R. Kinney Williams & Associates
R. Kinney Williams
& Associates

Internet Banking News

July 28, 2002

FYI  - Hewlett-Packard Co. confirmed that it has fired and suspended some of its employees in the U.K. for violating the company's e-mail usage policy.  http://www.idg.net/ic_888916_1794_9-10000.html 

FYI  - Tips to Safely Conduct Financial Transactions Over the Internet - An NCUA Brochure for Credit Union Members www.ncua.gov/ref/letters/02-FCU-11.html

FYI -
Section 312 of the USA Patriot Act -- Due Diligence for Correspondent and Private Banking Accounts - Section 312 of the USA Patriot Act generally requires a U.S. financial institution that maintains a correspondent account or private banking account for a non-U.S. person to establish appropriate and, if necessary, enhanced due diligence procedures to detect and report instances of money laundering.  www.federalreserve.gov/boarddocs/srletters/2002/sr0218.htm

INTERNET COMPLIANCEElectronic Fund Transfer Act, Regulation E  (Part 2 of 2)

The Federal Reserve Board Official Staff Commentary (OSC) also clarifies that terminal receipts are unnecessary for transfers initiated on-line. Specifically, OSC regulations provides that, because the term "electronic terminal" excludes a telephone operated by a consumer, financial institutions need not provide a terminal receipt when a consumer initiates a transfer by a means analogous in function to a telephone, such as by a personal computer or a facsimile machine.

Additionally, the regulations clarifies that a written authorization for preauthorized transfers from a consumer's account includes an electronic authorization that is not signed, but similarly authenticated by the consumer, such as through the use of a security code. According to the OSC, an example of a consumer's authorization that is not in the form of a signed writing but is, instead, "similarly authenticated" is a consumer's authorization via a home banking system. To satisfy the regulatory requirements, the institution must have some means to identify the consumer (such as a security code) and make a paper copy of the authorization available (automatically or upon request). The text of the electronic authorization must be displayed on a computer screen or other visual display that enables the consumer to read the communication from the institution.

Only the consumer may authorize the transfer and not, for example, a third-party merchant on behalf of the consumer.

Pursuant to the regulations, timing in reporting an unauthorized transaction, loss, or theft of an access device determines a consumer's liability. A financial institution may receive correspondence through an electronic medium concerning an unauthorized transaction, loss, or theft of an access device. Therefore, the institution should ensure that controls are in place to review these notifications and also to ensure that an investigation is initiated as required.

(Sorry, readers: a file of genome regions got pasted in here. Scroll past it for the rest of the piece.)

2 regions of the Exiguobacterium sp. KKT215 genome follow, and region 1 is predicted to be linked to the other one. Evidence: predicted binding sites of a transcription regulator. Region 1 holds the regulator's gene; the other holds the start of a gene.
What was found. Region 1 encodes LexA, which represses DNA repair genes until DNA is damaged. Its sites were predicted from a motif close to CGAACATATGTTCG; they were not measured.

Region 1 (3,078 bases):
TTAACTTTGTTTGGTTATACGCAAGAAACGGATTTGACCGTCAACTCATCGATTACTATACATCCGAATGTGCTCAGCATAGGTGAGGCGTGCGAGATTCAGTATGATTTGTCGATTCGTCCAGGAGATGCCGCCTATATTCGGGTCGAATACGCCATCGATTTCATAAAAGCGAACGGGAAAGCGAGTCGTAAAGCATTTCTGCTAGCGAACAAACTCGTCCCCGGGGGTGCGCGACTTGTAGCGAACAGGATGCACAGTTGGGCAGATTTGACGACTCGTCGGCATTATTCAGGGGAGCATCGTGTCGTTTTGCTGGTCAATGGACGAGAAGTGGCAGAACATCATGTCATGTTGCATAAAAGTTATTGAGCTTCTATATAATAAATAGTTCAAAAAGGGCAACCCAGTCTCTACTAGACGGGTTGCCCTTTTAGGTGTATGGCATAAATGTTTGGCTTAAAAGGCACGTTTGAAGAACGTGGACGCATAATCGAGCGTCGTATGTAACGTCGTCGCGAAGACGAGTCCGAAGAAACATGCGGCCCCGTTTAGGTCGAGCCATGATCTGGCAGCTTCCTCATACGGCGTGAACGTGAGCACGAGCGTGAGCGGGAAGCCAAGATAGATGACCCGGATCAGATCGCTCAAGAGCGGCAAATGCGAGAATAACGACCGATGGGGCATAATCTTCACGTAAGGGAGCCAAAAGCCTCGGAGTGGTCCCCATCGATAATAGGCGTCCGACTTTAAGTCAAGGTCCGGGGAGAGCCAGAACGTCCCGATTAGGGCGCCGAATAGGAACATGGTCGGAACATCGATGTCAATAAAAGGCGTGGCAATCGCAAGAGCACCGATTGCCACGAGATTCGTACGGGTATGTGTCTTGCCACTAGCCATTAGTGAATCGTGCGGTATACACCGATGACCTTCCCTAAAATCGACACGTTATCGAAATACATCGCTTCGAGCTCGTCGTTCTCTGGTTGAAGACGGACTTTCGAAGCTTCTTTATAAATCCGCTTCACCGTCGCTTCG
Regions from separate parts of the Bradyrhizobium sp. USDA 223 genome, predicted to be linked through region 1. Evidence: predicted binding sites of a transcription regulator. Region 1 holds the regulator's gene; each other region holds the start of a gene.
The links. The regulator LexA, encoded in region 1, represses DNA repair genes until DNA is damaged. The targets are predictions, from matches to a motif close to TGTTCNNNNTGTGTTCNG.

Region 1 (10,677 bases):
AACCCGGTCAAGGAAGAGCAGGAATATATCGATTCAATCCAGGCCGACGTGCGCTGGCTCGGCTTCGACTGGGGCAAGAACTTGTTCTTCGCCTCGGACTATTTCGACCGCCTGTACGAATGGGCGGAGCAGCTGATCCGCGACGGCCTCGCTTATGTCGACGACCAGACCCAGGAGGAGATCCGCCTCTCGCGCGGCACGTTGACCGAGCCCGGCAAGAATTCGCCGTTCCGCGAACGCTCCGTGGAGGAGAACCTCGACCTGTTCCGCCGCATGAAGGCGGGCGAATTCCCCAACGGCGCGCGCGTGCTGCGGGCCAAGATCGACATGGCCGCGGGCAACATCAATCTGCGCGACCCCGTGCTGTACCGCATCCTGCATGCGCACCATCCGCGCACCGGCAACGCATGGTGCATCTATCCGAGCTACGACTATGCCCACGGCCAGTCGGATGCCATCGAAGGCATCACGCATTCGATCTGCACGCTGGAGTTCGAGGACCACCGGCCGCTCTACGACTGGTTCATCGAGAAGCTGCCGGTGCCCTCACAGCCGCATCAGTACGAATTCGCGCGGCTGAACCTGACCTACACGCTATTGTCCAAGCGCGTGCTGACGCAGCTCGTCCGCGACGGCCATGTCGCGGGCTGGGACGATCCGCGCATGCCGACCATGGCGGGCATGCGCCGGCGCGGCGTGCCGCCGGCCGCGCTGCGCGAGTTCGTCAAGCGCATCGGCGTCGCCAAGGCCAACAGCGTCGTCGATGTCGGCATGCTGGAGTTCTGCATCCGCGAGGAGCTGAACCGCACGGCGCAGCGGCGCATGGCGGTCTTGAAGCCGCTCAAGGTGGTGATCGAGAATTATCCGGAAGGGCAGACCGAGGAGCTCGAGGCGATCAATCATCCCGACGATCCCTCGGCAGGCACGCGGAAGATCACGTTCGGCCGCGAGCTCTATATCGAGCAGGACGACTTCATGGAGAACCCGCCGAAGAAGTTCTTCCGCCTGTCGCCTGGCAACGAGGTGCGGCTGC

INTERNET SECURITY
- We continue the series  from the FDIC "Security Risks Associated with the Internet."  While this Financial Institution Letter was published in December 1997, the issues still are relevant.

Logical Access Controls (Part 2 of 2)


Tokens


Token technology relies on a separate physical device, which is retained by an individual, to verify the user's identity. The token resembles a small hand-held card or calculator and is used to generate passwords. The device is usually synchronized with security software in the host computer such as an internal clock or an identical time based mathematical algorithm. Tokens are well suited for one‑time password generation and access control. A separate PIN is typically required to activate the token.


Smart Cards


Smart cards resemble credit cards or other traditional magnetic stripe cards, but contain an embedded computer chip. The chip includes a processor, operating system, and both read only memory (ROM) and random access memory (RAM). They can be used to generate one-time passwords when prompted by a host computer, or to carry cryptographic keys. A smart card reader is required for their use.

Biometrics 

Biometrics involves identification and verification of an individual based on some physical characteristic, such as fingerprint analysis, hand geometry, or retina scanning. This technology is advancing rapidly, and offers an alternative means to authenticate a user.


PRIVACY EXAMINATION QUESTION
- We continue our series listing the regulatory-privacy examination questions.  When you answer the question each week, you will help ensure compliance with the privacy regulations.

23. If the institution delivers the opt out notice after the initial notice, does the institution provide the initial notice once again with the opt out notice? [7(c)]

24. Does the institution provide an opt out notice, explaining how the institution will treat opt out directions by the joint consumers, to at least one party in a joint consumer relationship? [7(d)(1)]

 

PLEASE NOTE:  Some of the above links may have expired, especially those from news organizations.  We may have a copy of the article, so please e-mail us at examiner@yennik.com if we can be of assistance.  

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